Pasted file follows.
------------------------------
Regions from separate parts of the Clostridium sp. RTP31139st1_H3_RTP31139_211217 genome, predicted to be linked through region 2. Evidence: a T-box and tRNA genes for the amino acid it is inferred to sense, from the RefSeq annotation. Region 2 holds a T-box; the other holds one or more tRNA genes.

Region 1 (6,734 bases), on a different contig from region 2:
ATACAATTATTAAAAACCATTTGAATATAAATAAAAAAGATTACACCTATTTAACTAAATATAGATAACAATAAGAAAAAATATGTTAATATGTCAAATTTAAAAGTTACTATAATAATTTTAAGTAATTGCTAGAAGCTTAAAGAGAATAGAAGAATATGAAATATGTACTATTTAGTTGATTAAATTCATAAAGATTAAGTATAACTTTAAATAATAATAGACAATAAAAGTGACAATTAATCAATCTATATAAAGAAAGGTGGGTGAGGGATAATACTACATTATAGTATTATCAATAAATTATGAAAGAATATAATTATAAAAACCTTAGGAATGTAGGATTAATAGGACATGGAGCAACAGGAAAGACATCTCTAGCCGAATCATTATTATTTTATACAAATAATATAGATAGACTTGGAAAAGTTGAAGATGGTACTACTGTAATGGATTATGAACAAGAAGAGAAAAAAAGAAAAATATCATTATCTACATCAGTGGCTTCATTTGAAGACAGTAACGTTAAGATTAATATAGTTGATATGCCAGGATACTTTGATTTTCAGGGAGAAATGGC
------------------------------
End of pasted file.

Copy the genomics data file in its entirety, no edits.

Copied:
Regions from separate parts of the Clostridium sp. RTP31139st1_H3_RTP31139_211217 genome, predicted to be linked through region 2. Evidence: a T-box and tRNA genes for the amino acid it is inferred to sense, from the RefSeq annotation. Region 2 holds a T-box; the other holds one or more tRNA genes.

Region 1 (6,734 bases), on a different contig from region 2:
ATACAATTATTAAAAACCATTTGAATATAAATAAAAAAGATTACACCTATTTAACTAAATATAGATAACAATAAGAAAAAATATGTTAATATGTCAAATTTAAAAGTTACTATAATAATTTTAAGTAATTGCTAGAAGCTTAAAGAGAATAGAAGAATATGAAATATGTACTATTTAGTTGATTAAATTCATAAAGATTAAGTATAACTTTAAATAATAATAGACAATAAAAGTGACAATTAATCAATCTATATAAAGAAAGGTGGGTGAGGGATAATACTACATTATAGTATTATCAATAAATTATGAAAGAATATAATTATAAAAACCTTAGGAATGTAGGATTAATAGGACATGGAGCAACAGGAAAGACATCTCTAGCCGAATCATTATTATTTTATACAAATAATATAGATAGACTTGGAAAAGTTGAAGATGGTACTACTGTAATGGATTATGAACAAGAAGAGAAAAAAAGAAAAATATCATTATCTACATCAGTGGCTTCATTTGAAGACAGTAACGTTAAGATTAATATAGTTGATATGCCAGGATACTTTGATTTTCAGGGAGAAATGGC